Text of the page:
Toyota scrutinise fuel cell performance

Toyota’s scrutiny is reaching unprecedented levels with a new monitoring system that plots the behaviour of nanometre-sized – one-millionth of millimetre – particles.

The focus of its research is the way in which platinum in the fuel cell stack catalyst ‘coarsens’ over time. These changes at particle level have an impact on the metal’s performance supporting the chemical reaction between hydrogen fuel and airborne oxygen to create the electricity that powers the vehicle engine.

The detail may be miniscule, but achieving optimum performance and being able to detect where and why this coarsening happens are important issues as Toyota accelerates its fuel cell vehicle programme. Toyota is in the process of bringing Mirai, its first full-production hydrogen fuel cell vehicle to market and the new model will reach Britain’s roads later this year. The rarity and high cost of platinum as a raw material adds to the value of the research.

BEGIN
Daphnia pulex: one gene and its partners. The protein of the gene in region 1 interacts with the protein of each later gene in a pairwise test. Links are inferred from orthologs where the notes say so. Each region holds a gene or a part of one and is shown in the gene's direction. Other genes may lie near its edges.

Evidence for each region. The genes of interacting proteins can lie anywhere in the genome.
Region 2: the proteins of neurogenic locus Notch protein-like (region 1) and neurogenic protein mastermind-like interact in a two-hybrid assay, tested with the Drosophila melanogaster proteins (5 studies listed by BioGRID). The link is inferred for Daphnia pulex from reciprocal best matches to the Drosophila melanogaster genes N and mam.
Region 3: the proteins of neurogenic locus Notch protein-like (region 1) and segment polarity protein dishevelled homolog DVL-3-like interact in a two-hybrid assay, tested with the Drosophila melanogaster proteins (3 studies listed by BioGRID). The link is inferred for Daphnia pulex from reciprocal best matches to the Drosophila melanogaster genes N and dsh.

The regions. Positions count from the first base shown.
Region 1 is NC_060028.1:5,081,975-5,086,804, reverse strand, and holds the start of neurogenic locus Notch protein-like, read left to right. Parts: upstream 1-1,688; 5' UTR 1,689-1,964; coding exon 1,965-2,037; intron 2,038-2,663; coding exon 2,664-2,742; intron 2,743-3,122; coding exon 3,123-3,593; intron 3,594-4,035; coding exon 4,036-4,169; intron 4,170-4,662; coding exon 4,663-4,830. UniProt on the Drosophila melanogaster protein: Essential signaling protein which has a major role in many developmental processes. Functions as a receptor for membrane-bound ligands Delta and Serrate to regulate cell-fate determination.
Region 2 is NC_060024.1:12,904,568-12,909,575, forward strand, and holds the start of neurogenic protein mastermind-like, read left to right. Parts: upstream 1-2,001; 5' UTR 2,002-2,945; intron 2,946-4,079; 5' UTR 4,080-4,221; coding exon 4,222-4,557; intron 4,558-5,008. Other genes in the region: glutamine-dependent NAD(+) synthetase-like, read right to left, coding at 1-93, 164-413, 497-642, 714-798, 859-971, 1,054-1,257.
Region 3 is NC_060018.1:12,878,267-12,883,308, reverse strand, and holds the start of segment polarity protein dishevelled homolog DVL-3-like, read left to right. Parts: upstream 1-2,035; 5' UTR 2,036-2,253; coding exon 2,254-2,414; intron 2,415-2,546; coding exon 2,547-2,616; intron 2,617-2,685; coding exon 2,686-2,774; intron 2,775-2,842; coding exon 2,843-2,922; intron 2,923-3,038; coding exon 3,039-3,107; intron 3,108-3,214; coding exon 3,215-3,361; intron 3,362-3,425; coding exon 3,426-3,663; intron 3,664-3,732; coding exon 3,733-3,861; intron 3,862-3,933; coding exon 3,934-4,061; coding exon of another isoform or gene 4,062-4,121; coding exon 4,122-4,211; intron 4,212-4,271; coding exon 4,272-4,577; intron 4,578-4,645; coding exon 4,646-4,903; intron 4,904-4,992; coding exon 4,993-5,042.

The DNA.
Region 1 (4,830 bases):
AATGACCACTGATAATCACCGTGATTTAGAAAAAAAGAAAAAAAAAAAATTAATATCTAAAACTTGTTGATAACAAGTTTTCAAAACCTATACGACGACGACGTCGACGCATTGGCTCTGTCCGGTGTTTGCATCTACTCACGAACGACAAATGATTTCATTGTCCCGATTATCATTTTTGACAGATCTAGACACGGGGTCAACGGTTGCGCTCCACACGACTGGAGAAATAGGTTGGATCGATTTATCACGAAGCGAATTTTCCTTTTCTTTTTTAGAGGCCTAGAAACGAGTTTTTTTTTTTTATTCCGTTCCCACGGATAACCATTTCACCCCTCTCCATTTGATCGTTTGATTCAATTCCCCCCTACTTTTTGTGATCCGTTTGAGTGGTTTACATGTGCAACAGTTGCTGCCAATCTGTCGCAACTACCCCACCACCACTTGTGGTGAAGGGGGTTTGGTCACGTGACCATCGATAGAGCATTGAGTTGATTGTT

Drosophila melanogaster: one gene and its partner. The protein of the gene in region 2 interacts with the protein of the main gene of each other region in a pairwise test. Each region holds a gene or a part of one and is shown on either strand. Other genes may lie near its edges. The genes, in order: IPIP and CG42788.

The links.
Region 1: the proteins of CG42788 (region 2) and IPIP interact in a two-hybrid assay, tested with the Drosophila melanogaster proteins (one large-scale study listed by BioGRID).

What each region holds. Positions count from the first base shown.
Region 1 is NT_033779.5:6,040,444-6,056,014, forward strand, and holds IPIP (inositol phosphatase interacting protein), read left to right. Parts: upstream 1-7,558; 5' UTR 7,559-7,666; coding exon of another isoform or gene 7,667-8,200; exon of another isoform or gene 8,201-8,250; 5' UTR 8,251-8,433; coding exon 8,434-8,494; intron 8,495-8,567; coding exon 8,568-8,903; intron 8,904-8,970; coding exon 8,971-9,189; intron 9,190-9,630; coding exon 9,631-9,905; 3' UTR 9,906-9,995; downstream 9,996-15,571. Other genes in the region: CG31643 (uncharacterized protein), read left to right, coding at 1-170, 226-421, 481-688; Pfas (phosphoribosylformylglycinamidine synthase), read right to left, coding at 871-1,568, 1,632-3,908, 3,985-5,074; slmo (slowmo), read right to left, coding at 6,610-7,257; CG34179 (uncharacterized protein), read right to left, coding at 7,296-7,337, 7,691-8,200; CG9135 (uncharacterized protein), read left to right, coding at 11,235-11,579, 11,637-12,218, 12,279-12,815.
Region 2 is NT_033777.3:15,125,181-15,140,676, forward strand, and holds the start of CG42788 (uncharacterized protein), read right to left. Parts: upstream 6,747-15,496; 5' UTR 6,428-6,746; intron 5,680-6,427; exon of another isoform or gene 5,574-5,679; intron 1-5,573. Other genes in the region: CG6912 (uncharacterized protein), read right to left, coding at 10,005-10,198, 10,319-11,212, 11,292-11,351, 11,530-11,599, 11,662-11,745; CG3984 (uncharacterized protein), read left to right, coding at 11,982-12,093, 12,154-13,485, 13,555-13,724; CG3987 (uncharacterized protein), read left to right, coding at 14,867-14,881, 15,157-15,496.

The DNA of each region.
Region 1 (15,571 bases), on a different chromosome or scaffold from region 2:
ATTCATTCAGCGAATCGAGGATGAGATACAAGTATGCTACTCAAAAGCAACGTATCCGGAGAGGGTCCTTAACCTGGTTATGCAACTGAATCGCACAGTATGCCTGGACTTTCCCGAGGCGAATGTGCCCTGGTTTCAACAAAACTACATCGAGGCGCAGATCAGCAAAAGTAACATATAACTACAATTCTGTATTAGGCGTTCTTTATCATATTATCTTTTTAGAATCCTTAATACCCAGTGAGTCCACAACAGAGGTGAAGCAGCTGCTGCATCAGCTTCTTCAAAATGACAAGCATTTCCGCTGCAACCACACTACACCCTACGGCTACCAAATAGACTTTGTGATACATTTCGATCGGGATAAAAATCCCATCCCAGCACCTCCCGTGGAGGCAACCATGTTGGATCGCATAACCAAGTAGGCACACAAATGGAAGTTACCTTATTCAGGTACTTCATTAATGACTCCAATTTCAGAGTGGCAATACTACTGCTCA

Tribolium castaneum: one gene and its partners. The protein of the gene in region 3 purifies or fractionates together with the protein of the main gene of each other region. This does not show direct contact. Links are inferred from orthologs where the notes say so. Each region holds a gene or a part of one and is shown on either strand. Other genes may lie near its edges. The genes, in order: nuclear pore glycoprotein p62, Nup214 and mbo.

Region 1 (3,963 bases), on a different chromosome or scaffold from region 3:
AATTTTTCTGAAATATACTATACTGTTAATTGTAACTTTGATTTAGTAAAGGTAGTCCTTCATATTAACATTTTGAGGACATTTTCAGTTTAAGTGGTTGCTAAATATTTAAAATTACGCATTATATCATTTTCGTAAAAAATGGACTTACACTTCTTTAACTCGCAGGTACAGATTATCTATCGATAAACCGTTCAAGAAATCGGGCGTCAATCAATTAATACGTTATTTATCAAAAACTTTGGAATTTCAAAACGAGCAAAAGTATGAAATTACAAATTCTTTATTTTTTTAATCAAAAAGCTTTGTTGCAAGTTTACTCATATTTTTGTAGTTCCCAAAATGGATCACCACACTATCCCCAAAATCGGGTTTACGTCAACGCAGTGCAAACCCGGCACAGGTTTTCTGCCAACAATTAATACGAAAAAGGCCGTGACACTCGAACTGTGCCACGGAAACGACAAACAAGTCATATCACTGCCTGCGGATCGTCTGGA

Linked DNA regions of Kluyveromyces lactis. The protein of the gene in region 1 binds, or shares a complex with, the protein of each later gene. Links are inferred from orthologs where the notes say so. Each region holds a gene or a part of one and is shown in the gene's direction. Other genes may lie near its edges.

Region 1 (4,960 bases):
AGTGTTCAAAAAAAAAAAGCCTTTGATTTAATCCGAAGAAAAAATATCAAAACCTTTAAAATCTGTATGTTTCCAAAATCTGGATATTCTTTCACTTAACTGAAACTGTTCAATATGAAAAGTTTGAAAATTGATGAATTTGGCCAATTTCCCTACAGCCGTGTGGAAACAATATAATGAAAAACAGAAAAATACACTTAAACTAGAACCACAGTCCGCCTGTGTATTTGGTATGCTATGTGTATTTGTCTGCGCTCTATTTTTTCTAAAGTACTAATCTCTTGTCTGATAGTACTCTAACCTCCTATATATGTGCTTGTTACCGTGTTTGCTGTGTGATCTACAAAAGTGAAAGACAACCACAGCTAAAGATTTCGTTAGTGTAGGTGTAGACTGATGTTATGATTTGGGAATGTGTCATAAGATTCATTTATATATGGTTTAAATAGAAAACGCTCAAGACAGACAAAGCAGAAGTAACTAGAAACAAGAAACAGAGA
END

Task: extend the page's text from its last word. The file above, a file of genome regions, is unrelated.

Until now, it has only been possible to observe platinum particles at fixed points – before and after the reaction that causes the coarsening. Working with the Japan Fine Ceramic Center, Toyota has produced a new observation technique in which test samples are placed in an exact simulation of the environment and conditions in a fuel cell stack. Together with a new method of applying voltage to the sample inside a transmission electron microscope, this allows the coarsening process to be observed in real time, at all stages during electricity generation.

The intelligence gained will help Toyota better understand and address the issues that cause coarsening and the characteristics of the carbon material used as a carrier for the platinum in the catalyst. This will help in the development of a new generation of more efficient and durable fuel cell stacks.